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Articles in "Wine"

“Even . . . sommeliers need to taste and study these wines, to know the producers, who is traditional and who is not.”

Visiting a wine store is an incredibly economical use of your time to gain information that gives you a competitive advantage.

The region’s wines are the antithesis of what most people believe Aussie wine to be.

The Kingdom of Navarra is producing some noteworthy and delicious wines. 

What are the best pairings with Oregon Pinot Noir and Pinot Gris?

Lip-smacking flavors of ripe blackberries and boysenberries give it enough sex appeal to seduce even the snobbiest of wine snobs.

Good wine service techniques are universal, whether the restaurant’s style is formal white table cloth or casual bistro.

Rioja wines have been synonymous with unchanging tradition. These striking architectural symbols proclaim that style—and change—have arrived in Rioja. 

Australian wine country doesn’t begin and end in Barossa or even in the surrounding state of South Australia.

Are you screw-happy or screw-crappy?

The Peloponnese, the “hand” of Greece, almost cut off from the rest of the Balkan Peninsula by the Corinthian Gulf, has “fingers” that plunge deep into the Mediterranean. 

Few restaurants train beyond vague pairing platitudes such as “white with seafood, red with meat” and generally provide pairings to memorize. Teaching how wine and food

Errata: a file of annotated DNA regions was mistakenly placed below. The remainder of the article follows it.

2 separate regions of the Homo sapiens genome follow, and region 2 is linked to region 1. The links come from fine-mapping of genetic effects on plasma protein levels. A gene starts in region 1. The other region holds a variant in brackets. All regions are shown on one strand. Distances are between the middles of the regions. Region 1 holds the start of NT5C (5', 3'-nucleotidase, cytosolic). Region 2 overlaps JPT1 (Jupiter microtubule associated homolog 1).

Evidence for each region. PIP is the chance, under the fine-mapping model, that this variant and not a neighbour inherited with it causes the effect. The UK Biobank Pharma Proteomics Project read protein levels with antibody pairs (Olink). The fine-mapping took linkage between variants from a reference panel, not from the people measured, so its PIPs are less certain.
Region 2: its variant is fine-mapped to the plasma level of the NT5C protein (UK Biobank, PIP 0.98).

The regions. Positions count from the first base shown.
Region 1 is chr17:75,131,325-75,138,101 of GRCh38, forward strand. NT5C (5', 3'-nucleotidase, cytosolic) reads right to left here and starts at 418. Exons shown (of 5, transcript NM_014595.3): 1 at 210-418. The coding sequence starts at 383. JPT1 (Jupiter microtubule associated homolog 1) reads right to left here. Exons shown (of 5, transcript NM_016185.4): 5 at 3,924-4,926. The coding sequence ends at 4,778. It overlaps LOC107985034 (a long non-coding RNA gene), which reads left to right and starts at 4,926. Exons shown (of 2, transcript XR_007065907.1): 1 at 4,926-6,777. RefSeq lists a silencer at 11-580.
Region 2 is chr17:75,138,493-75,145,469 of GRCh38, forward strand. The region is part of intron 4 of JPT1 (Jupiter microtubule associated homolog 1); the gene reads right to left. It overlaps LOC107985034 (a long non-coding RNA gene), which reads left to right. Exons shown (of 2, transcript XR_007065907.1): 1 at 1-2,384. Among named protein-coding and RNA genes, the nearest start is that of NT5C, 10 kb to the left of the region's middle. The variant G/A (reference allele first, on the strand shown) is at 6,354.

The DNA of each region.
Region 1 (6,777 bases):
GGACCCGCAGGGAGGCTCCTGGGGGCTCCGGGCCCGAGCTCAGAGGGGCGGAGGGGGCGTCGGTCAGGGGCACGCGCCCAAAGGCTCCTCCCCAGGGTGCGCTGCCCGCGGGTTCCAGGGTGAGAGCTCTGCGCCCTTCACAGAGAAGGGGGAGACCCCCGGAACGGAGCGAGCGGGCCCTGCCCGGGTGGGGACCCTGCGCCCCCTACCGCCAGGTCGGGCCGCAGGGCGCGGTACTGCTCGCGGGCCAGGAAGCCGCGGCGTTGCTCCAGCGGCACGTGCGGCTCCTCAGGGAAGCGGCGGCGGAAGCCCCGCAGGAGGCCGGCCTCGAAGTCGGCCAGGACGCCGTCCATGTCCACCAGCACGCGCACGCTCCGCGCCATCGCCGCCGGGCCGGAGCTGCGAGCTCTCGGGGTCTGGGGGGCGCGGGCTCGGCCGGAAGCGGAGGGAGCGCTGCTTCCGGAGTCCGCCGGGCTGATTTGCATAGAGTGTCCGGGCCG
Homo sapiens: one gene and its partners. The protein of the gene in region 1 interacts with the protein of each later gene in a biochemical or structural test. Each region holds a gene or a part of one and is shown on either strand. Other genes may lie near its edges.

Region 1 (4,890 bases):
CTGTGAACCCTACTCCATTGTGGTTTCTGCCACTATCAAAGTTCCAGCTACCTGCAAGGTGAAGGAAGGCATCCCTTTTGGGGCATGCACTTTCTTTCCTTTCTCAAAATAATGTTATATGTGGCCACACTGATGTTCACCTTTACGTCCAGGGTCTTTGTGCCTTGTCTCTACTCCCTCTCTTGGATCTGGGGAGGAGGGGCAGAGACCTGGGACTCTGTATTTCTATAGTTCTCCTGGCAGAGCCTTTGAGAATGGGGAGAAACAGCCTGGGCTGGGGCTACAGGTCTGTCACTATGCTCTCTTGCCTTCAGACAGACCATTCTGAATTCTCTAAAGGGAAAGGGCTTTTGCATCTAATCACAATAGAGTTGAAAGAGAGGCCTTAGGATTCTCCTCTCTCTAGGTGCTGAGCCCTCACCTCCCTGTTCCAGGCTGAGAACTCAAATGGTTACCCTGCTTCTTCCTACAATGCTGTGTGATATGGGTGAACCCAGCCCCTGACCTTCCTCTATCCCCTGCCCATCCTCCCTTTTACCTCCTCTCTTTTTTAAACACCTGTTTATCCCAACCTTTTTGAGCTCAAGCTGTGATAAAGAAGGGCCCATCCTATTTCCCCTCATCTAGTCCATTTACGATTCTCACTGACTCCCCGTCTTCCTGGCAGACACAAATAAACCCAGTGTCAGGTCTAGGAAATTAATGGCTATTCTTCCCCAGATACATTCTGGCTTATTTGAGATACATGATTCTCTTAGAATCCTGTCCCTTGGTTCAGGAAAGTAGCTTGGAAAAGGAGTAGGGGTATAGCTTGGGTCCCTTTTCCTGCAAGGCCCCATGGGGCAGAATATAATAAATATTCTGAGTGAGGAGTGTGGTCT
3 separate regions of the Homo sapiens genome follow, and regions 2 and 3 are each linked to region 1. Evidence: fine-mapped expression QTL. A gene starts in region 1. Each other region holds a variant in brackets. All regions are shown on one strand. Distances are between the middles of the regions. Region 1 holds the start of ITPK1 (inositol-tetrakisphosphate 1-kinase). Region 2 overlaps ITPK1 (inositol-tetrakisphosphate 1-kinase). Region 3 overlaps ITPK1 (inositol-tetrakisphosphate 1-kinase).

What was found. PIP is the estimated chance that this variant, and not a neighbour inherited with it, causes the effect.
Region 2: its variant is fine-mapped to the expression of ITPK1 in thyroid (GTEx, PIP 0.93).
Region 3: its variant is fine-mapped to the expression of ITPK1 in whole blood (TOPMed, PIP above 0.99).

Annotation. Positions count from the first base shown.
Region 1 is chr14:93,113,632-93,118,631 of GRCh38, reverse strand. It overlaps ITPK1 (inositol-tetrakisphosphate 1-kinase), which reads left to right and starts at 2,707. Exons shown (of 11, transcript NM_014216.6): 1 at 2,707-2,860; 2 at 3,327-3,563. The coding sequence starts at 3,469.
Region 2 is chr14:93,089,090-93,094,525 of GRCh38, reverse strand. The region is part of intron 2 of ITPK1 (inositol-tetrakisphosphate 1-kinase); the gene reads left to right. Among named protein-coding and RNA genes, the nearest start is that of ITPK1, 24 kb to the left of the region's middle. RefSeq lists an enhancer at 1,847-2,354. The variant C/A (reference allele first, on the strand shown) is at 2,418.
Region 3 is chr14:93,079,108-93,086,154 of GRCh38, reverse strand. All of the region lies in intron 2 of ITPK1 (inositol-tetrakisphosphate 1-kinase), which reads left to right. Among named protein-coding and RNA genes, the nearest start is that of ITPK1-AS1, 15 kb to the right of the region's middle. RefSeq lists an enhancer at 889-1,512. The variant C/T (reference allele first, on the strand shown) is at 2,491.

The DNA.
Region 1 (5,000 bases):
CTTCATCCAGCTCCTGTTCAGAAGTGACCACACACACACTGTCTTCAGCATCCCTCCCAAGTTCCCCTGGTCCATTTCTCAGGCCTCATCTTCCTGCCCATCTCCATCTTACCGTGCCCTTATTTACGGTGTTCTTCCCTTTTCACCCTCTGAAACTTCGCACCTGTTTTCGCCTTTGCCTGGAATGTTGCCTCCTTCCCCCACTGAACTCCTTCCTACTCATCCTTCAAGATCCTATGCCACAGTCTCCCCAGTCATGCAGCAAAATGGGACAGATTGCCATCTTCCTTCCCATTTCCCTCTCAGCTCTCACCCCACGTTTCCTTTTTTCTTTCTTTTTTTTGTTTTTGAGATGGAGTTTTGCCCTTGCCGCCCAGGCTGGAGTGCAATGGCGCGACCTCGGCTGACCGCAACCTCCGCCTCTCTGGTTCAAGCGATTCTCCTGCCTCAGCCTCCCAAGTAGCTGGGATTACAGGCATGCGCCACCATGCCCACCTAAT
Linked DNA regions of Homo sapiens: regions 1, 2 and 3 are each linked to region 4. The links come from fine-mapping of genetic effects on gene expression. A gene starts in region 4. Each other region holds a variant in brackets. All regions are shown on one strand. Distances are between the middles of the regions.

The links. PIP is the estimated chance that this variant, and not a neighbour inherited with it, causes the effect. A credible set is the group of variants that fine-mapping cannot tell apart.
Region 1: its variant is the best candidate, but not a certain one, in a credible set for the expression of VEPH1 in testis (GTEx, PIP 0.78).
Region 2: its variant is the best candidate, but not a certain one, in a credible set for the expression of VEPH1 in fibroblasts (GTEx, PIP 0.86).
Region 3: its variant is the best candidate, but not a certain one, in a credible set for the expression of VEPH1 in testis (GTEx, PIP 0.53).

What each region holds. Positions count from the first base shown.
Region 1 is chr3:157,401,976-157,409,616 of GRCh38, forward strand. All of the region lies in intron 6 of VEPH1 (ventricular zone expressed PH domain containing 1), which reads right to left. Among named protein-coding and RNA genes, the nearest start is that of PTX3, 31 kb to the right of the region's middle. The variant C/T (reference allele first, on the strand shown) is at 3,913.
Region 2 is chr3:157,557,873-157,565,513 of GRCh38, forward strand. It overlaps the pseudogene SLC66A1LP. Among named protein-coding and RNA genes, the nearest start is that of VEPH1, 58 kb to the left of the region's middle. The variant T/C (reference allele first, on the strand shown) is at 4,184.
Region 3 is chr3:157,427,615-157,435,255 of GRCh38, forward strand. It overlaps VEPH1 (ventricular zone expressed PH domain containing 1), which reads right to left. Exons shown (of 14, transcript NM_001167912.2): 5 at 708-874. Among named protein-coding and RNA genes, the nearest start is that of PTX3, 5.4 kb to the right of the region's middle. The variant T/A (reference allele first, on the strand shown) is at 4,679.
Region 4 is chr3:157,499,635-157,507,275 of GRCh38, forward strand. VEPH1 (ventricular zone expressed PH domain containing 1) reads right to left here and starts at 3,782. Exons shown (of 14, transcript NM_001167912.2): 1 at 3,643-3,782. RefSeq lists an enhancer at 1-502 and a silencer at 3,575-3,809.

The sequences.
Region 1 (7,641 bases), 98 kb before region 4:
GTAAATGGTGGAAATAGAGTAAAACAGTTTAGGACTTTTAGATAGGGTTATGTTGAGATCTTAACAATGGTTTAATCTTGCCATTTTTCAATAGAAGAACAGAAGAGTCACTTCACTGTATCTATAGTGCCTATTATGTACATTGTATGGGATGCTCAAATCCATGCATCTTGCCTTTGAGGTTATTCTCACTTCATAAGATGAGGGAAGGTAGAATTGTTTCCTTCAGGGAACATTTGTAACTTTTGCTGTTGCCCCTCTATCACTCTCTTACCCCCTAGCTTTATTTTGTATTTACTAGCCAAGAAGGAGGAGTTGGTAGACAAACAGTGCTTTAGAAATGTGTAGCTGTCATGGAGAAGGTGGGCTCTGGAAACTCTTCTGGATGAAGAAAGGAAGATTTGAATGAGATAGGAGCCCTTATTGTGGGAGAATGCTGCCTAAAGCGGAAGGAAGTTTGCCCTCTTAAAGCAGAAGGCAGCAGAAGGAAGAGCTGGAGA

For a restaurant the ideal relationship with a winery is as a “partner” rather than just a supplier—someone who provides the goods and services with an understanding of our needs, our concept, and our ambitions. Here is some a

Desserts are always appreciated. Sweet wines? Not so much. Food and wine pairings at the end of the meal too often get neglected. This is unfortunate, because the right pairing can intensify the flavors of the dessert and the wine, thus creatin

Putting together a wine dinner on a shoestring is not too hard, if you choose well.  There are plenty of solid, food friendly wines available at fair prices. Match that with a local resaurant with no "celebrity" chef, and you hav

In a rapidly evolving and expanding wine world, even a certified wine wonk should be excused for being oblivious to a heretofore humble wine region or even to new wines emerging from classic European vineyards. Take, for example, Douro table wi

Over the course of my travels, I chat with restaurateurs and hear the latest hot industry topics. Recently, much of the talk has been about screw caps and how to deal with them. Part 1 addresses the presentation of screw-capped wines on the lis

New Zealand’s South Island is as close as the Southern Hemisphere gets to Burgundy, the Loire, Champagne, Alsace, and Germany. Alternatively, think all of California’s Coastal Regions, Oregon, and eastern Washington crammed into one

America’s West Coast is blessed with a number of prime areas for Cabernet Sauvignon, from Washington’s Red Mountain to some special hilltop vineyards in California’s Santa Cruz Mountains. But an appellation that has garnered a

If learning about premium winemaking in extraordinary facilities sounds like the career- and life-enriching experience you’ve been looking for, consider the Napa Valley Intensive.

We all know that the image of a restaurant with patrons enjoying the open bottles of wine on their table sends a message that you are at a wine destination. 

Whether making Champagne, first-growth Bordeaux or California Meritage, the challenge of blending from the various cuvees is the highest of the winemaker's cellar arts.  None does in better - or has more on the line - than Natasha Brid

From producer to drinker, one of the most valued virtues in winema